William Woodford Wins the First Battle in Virginia
William Woodford was a lifelong military man who rose to the rank of Brigadier General in the Continental Army.
Unfortunately, the disastrous Siege of Charleston led to his capture and eventual demise.
William Woodford of Virginia was a military man by nature.
By the age of 21 he began serving in the militia. In this role, he participated in the French and Indian War.
During this time, he was a subordinate of George Washington. Woodford was a distant relative of Washington through marriage.
Woodford and Washington’s friendship would carry over to the Revolutionary War.
In 1775, Woodford was elected to the Third Virginia Convention. This extra-legal gathering was done despite Royal Governor Dunmore’s explicit instructions not to meet.
In the immediate wake of the Battles of Lexington and Concord, the Third Virginia Convention decided to call in the militia.
Woodford was named Colonel of the 2nd Virginia Regiment.
Woodford brought his men to Norfolk, then the largest city in Virginia.
Governor Dunmore had fortified Great Bridge which lead into the city. The 2nd Virginia Regiment arrived and stationed themselves on the other side of the Elizabeth River.
Dunmore, thinking he had the upper hand, attacked the Patriots in order to gain more control of the colony.
William Woodford was an experienced soldier, who outflanked Dunmore during the fight. The British retreated, loosing between 60 and 100 men (sources vary). The Rebels, however, had but one injury.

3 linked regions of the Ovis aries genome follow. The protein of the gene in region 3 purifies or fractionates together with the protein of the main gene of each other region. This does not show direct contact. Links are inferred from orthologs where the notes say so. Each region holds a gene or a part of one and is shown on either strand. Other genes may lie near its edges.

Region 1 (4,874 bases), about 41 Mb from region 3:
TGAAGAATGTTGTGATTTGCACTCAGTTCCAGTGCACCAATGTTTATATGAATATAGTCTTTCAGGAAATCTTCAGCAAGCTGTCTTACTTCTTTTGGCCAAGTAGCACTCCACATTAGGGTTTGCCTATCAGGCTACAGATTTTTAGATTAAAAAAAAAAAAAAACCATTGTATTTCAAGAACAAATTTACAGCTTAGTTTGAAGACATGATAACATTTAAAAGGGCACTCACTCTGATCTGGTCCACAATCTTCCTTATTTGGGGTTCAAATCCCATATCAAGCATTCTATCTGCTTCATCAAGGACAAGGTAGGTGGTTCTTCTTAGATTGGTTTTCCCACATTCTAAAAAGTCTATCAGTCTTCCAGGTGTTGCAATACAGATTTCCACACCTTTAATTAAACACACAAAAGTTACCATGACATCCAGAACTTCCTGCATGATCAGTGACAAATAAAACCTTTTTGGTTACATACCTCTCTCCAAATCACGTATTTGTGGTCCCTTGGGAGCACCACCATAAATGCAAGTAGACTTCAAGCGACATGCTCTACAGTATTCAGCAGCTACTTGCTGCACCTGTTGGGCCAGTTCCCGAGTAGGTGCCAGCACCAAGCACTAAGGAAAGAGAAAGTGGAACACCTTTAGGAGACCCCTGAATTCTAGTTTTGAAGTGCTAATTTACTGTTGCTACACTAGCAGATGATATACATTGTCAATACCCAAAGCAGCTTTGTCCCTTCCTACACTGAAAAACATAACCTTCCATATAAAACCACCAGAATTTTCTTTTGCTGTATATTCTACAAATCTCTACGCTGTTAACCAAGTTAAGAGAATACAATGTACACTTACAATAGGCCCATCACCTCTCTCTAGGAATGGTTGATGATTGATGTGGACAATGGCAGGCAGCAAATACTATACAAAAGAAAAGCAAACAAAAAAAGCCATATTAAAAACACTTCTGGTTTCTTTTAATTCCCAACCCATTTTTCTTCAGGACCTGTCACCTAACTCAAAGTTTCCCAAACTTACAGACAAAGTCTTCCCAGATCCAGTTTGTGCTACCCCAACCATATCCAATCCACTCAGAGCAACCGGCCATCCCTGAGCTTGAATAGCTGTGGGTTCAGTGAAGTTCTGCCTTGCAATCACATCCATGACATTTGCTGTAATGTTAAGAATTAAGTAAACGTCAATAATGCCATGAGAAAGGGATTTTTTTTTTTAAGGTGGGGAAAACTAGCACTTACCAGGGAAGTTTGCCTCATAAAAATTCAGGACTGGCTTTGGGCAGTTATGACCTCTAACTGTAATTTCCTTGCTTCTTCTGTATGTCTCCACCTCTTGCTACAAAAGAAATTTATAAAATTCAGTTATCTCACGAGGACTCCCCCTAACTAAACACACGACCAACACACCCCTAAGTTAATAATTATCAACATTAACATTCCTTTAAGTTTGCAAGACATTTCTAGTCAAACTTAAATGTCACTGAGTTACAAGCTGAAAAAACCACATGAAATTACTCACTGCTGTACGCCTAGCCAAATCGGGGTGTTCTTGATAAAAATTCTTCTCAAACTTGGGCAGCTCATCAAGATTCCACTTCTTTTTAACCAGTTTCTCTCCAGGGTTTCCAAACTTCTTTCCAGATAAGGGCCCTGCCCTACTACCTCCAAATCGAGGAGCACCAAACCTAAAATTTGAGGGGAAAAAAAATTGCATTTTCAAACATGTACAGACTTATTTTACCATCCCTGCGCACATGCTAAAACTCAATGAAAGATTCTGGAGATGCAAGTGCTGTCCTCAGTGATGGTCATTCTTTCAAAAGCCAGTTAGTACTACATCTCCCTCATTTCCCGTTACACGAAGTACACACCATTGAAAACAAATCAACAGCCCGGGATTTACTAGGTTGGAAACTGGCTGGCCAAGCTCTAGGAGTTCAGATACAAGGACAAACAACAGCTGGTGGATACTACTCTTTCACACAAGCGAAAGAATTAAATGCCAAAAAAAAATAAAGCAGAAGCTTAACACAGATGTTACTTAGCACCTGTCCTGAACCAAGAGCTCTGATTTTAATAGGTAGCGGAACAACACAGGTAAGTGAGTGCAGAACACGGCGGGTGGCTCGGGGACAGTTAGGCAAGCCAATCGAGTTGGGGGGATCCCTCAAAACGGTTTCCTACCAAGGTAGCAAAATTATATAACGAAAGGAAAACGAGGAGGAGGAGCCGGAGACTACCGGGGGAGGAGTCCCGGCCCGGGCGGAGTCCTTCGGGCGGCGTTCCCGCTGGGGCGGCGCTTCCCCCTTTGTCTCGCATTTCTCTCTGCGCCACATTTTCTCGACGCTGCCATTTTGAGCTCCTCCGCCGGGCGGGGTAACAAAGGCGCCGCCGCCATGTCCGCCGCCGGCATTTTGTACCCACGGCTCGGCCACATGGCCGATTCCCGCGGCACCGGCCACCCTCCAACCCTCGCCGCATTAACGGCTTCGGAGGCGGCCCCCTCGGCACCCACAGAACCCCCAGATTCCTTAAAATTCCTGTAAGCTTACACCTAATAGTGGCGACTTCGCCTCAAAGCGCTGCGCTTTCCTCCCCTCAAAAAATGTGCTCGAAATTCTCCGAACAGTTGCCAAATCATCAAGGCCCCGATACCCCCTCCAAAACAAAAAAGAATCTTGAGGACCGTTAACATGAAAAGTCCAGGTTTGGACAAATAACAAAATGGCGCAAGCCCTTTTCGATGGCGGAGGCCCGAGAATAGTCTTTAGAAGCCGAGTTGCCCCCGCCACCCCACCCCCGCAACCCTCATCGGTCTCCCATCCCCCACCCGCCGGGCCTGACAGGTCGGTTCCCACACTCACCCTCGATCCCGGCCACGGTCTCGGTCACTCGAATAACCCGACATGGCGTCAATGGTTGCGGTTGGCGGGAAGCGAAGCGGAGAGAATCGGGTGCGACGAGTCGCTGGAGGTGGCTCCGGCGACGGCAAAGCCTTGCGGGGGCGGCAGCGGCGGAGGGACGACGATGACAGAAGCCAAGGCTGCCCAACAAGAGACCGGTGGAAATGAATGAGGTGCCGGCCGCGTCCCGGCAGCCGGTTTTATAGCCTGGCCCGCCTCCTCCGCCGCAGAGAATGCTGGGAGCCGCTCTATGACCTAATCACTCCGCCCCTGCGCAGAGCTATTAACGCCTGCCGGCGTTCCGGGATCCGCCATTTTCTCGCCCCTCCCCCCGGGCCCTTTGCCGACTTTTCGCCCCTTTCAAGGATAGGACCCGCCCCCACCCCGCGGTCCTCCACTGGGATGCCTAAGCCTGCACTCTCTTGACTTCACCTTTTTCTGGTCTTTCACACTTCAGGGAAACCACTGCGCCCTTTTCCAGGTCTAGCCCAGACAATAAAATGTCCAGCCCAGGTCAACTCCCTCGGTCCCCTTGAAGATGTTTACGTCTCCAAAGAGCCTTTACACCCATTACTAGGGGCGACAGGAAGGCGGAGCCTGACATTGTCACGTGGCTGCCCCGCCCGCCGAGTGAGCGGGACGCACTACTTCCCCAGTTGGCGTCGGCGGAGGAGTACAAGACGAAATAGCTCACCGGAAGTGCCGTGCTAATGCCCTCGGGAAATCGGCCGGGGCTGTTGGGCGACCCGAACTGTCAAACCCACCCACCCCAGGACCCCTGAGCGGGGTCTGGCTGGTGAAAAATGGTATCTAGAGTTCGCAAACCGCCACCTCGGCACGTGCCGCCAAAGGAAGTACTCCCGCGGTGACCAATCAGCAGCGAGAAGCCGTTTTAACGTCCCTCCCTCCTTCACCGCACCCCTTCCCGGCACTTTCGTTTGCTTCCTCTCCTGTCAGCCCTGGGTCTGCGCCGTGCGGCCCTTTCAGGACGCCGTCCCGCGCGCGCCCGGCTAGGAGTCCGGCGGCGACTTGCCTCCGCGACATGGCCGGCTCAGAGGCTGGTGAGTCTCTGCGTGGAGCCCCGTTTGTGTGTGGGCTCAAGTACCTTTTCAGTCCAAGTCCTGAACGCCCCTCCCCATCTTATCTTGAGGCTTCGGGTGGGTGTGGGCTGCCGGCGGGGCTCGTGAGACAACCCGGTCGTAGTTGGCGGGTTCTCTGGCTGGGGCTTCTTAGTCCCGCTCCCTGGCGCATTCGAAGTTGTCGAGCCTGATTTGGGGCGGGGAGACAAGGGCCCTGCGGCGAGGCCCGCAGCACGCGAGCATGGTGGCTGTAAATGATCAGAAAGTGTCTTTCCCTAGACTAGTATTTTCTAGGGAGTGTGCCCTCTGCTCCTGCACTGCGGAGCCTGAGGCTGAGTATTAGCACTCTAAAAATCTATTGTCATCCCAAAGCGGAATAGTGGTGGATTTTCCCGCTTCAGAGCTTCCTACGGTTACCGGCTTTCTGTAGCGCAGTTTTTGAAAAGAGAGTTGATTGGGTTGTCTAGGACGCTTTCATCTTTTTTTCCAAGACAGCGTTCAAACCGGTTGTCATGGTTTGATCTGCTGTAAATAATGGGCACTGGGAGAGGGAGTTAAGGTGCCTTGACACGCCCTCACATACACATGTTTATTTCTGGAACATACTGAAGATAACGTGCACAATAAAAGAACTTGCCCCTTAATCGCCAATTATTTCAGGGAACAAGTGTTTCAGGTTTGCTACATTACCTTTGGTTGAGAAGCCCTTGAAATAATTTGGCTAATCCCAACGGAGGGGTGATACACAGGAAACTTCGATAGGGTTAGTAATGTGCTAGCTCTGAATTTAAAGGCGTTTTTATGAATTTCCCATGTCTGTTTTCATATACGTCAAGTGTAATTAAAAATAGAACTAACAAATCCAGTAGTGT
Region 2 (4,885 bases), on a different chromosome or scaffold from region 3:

The Battle of Great Bridge was the first major American victory in the South.
Royal Governor Dunmore fled to a ship in the harbor. Great Britain would never again make the laws of Virginia.
Burning of Norfolk
Soon after Great Bridge, Major General Robert Howe arrived in Norfolk and took command.
Woodford was present to repel an attempt by the redcoats to retake the city. Seeing they were outnumbered (and could easily be surrounded), Woodford and Howe burned Norfolk to prevent Dunmore from gaining more supplies.
Woodford and the 2nd Virginia Regiment next moved to New Jersey to join Washington and official become part of the Continental Army.
Woodford served bravely in the Battles of Brandywine and Monmouth. He was rewarded for this by being promoted to Brigadier General.
In early 1779, Woodford was sent back to the South. Participated in the defense of Charleston during the British’s two-month long siege.
Unfortunately, the Continental Army failed in this attempt. Even more unfortunately, Woodford was taken captive. This would be his final battle in the American Revolution.
As a POW, William Woodford was taken to New York City and held on a British prison ship.
He was not there long.
The conditions on these prison ships were notoriously poor. Within seven months, Woodford was dead.
While it is difficult to determine what cause Woodford’s death at the age of 46, the likely culprit is disease. It was common for even the strongest of men to perish in the dreadful conditions prisoners suffered in New York Harbor.
William Woodford’s most celebrated success at the Battle of Great Bridge may have happened very early in the Revolutionary War, but it is no less important. He continued serving in the army until he was named Brigadier General, the second highest obtainable rank at the time (other than Commander-in-Chief). Despite his heroics, he met a most untimely end in the most deplorable of circumstances.
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